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Sea otter, Latax lutris - Enhydra lutris

Sea otter, Latax lu
tris - Enhydra lutris
Courtesy: http://www.kamchatkapeninsula.com/

Photo: ©Gennady Volynets
Courtesy: http://www.travelkamchatka.com

The Sea otter is big, but not the biggest one. That record belongs to the Giant Otter, which live
in the South American rivers like Amazonas. But the sea otter is nearly as big, anyhow.
1,60 meters in length and up to 37 kilos. It can still be found along the northern Pacific coasts of
Western USA, Canada, Alaska, the Aleutans, Kamchatka and down to Japan.

The fur of the sea otter was previous paid for with as much as US$ 1,000 each. For about a hundred
years ago that was the most valuable furcoat you could get, but of course, it did not last long.
Soon it became extremely difficult to find the animal. (Se frame below).

The sea otter does not have the protecting layer of fat as other sea-mammals like the seals, whales and sea-cows. It has to depend on its fur to keep warm, which has a layer of air in between. That means that in case of oil-pollution, it looses that layer, and may freeze to death.

The sea-otter loves to lie on its back in the water (see picture below) and eat on its food, which
often consists of shells, crayfish, sea cucombers etc. The sea-otter is one of few animals using tools
when searching for food. To get seashells loose from the bottom, it might use a stone to cut it off,
and when lying on its back, it knocks the stone upon the shell on its stomach to get it open.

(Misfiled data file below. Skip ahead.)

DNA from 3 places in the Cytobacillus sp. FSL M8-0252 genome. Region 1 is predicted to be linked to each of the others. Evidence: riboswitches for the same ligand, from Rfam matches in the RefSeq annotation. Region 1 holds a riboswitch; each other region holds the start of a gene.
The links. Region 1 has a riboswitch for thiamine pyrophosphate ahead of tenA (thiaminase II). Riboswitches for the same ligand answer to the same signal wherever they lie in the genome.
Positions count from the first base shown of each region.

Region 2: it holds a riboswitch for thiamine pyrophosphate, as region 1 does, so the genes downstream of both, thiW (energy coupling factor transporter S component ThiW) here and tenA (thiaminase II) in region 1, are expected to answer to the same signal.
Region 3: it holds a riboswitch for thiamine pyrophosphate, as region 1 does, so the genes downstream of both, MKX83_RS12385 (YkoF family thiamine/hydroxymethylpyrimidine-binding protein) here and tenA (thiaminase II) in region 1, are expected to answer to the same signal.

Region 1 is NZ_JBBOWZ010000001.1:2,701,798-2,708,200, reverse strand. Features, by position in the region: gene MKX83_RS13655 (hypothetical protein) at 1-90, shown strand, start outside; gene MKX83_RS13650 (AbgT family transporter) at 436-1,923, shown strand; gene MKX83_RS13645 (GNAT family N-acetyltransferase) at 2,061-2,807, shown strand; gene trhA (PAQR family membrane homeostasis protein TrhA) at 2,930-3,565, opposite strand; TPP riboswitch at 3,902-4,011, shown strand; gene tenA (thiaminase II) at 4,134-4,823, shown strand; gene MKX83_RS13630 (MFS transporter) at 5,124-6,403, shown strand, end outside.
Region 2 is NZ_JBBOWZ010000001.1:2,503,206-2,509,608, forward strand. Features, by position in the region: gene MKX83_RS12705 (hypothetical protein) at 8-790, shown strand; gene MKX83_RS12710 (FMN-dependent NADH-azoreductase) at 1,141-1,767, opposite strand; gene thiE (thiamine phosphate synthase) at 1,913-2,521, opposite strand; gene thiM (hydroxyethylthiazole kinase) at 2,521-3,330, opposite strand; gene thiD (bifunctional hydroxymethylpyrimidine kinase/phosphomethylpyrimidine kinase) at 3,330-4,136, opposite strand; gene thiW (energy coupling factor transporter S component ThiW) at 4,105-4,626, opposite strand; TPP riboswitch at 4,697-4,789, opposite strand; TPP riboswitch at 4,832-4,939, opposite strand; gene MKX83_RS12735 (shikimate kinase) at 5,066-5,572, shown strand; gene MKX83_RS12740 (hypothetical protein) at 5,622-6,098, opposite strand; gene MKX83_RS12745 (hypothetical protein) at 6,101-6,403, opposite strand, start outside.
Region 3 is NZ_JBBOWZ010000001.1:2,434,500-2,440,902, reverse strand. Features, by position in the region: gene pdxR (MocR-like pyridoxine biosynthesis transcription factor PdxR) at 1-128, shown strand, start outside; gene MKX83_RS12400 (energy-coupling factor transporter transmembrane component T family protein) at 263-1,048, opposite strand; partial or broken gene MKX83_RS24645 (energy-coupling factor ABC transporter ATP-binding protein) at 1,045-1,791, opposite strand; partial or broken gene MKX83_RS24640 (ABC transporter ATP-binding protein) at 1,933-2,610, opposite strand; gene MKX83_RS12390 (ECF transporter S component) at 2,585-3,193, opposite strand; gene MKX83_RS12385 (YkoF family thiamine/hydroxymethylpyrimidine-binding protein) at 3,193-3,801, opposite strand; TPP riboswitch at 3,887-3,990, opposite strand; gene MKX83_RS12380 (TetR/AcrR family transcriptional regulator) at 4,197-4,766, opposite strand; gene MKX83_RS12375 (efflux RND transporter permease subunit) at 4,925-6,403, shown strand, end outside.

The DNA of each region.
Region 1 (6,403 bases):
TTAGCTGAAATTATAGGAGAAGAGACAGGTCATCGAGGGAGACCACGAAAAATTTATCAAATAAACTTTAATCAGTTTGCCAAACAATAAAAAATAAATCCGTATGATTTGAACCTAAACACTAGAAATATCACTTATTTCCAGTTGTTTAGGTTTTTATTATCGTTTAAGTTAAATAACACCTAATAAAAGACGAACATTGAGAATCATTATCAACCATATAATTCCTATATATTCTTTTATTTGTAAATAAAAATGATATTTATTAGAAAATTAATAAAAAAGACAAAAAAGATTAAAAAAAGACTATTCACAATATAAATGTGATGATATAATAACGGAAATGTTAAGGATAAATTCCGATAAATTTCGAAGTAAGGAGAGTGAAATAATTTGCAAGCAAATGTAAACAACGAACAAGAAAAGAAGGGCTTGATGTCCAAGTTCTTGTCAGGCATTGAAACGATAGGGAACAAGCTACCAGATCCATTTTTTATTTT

It is a hungry animal, able to eat as much as 5-8 kilos a day! You just try to do the same....

Sea otter, Enhydra lutris
Courtesy: © Fisheries and Oceans Canada

Sea otters ranged once from Northern Japan to central Baja California, but were hunted almost to extinction during the Maritime fur trade that began in the mid 1700s. As few as 2000 animals, little more than 1% of the pre-fur trade population, are thought to have remained in 13 remnant populations by 1911. In British Columbia (BC), the last verified sea otter was shot near Kyuquot in 1929. Between 1969 and 1972, 89 sea otters from Amchitka and Prince William Sound, Alaska were translocated to Checleset Bay on the west coast of Vancouver Island, BC. Animals from these translocation efforts established themselves, but there were still less than 100 animals in 1978, when the Committee on the Status of Endangered Wildlife in Canada (COSEWIC) designated the species as Endangered. By 1995, the population had increased in size (to about 1500 animals) and in geographic extent but was still considered relatively small and restricted in distribution and therefore vulnerable to environmental catastrophes such as oil spills. Though no longer considered in imminent danger of extirpation, the population was still considered at risk and was thus down-listed by COSEWIC to Threatened in 1996. The most recent estimate made in 1998 indicates the population includes a minimum of 2000 animals along the west coast of Vancouver Island and 500 animals on the central BC coast. However, oil spills remain a significant threat to the population because of its size and distribution and the species' vulnerability to oil.


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